I know that I will not pay real estate taxes. We own two vehicles and would trim that to one, Less insurance. No house insurance, but that might be a trade off as I will have to have boat insurance. My electric bill has been about $200 and that would be offset because I have to plug the boat in. I pay $75 per year for garbage/recycle. I have the maintenance on the house and property, but I have not nailed that down yet.

              What am I not thinking of and what has been some of your costs so I can make an informed decision.

              Capt. Greg
              Thanks for the help, need more as the admiral wants to know where in the PNW would be a good place to be a liveaboard. We have experience with the San Juan Islands as visitors for a week or two at a time, but for longer periods it would be nice to get some input from the experienced group here.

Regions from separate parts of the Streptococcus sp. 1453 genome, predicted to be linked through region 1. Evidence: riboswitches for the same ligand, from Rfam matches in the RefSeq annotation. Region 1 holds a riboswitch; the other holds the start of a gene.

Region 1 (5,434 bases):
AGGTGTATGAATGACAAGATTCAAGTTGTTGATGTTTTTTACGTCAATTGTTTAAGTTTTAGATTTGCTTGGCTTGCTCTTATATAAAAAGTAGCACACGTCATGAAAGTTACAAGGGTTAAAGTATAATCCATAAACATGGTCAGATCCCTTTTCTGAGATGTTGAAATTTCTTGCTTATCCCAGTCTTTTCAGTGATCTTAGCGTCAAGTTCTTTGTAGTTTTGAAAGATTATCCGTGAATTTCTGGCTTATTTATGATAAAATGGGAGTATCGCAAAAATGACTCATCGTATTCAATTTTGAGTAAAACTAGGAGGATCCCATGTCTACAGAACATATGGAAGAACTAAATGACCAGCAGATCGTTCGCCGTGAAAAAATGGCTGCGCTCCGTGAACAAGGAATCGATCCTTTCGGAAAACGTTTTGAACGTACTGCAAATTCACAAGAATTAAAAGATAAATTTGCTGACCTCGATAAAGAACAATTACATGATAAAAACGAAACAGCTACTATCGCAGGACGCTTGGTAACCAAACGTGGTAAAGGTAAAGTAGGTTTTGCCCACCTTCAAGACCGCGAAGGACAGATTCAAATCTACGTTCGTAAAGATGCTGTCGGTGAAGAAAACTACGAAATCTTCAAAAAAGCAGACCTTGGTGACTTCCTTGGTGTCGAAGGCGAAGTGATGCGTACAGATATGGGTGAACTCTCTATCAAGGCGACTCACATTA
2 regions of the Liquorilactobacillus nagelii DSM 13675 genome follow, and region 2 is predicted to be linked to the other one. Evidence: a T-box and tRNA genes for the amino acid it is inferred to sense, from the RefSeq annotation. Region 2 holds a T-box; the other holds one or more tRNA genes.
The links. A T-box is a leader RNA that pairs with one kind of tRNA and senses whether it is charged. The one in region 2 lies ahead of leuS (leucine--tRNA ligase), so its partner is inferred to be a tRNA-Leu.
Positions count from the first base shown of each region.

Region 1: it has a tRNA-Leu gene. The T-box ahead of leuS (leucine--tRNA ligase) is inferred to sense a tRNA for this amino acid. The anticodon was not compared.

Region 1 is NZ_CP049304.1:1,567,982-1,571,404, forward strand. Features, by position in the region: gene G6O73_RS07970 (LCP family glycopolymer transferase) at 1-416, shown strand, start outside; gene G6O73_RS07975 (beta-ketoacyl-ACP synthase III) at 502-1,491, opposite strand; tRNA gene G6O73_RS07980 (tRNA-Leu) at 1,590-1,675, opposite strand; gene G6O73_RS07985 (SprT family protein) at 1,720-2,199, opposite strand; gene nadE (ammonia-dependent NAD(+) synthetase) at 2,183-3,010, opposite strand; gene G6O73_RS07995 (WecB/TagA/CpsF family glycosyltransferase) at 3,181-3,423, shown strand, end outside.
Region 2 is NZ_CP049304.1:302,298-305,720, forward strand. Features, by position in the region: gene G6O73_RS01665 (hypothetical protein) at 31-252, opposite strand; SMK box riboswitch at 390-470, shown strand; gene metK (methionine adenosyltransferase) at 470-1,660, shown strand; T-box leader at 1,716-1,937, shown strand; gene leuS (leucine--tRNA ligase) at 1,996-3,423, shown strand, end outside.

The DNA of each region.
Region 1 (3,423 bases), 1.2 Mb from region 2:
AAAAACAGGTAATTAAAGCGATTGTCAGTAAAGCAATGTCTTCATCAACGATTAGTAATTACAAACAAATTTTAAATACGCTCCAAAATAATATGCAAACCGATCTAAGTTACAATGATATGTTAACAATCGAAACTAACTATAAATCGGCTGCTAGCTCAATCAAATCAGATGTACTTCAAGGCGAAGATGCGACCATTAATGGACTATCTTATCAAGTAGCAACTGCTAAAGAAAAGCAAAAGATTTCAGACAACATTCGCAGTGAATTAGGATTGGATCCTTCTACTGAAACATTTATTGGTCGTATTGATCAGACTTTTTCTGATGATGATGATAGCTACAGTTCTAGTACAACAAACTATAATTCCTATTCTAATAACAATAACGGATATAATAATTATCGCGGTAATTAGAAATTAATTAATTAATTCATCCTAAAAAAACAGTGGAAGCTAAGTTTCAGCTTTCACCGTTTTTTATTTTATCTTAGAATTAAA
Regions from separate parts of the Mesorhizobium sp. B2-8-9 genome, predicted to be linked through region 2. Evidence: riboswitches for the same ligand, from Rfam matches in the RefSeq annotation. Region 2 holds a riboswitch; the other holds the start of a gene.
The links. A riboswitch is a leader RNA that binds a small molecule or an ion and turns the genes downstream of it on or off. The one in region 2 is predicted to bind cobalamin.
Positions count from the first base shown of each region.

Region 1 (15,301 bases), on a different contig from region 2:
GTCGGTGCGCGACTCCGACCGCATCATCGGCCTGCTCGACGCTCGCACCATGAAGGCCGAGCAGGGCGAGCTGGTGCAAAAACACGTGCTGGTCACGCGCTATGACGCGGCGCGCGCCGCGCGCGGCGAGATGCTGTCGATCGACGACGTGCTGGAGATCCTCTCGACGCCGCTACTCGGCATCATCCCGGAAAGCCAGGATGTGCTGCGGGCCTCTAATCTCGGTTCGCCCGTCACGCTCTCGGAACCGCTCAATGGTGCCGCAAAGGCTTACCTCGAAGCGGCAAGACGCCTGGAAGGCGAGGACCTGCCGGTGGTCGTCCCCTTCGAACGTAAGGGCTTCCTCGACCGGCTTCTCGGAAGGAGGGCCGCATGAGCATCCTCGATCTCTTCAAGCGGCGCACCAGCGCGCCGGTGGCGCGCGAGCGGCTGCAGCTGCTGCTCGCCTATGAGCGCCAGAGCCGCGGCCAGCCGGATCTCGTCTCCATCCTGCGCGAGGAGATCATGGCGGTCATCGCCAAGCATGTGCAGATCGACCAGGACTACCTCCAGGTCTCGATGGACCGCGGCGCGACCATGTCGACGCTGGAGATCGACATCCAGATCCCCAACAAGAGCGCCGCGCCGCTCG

Comment


                #8
                Port of Everett or Cap Sante in Anacortes would be my first choices as a live aboard if cruising were the priority. They both offer great amenities, but are on this side of the Sound so you're not completely stuck with the islands. Moorage on the Islands can be pretty spendy as well. Covered moorage keeps you out of the weather and things drier than open moorage would do for you as well.
                Custom CNC Design And Dash Panels

                iBoatNW

                1980 CHB Europa 42 Trawler- "Honey Badger"

                Comment


                  #9
                  The Admiral and I have been living on our boat for about 2.5 years now in Everett, WA. It started as a temporary gig and turned into a larger boat and longer term plans.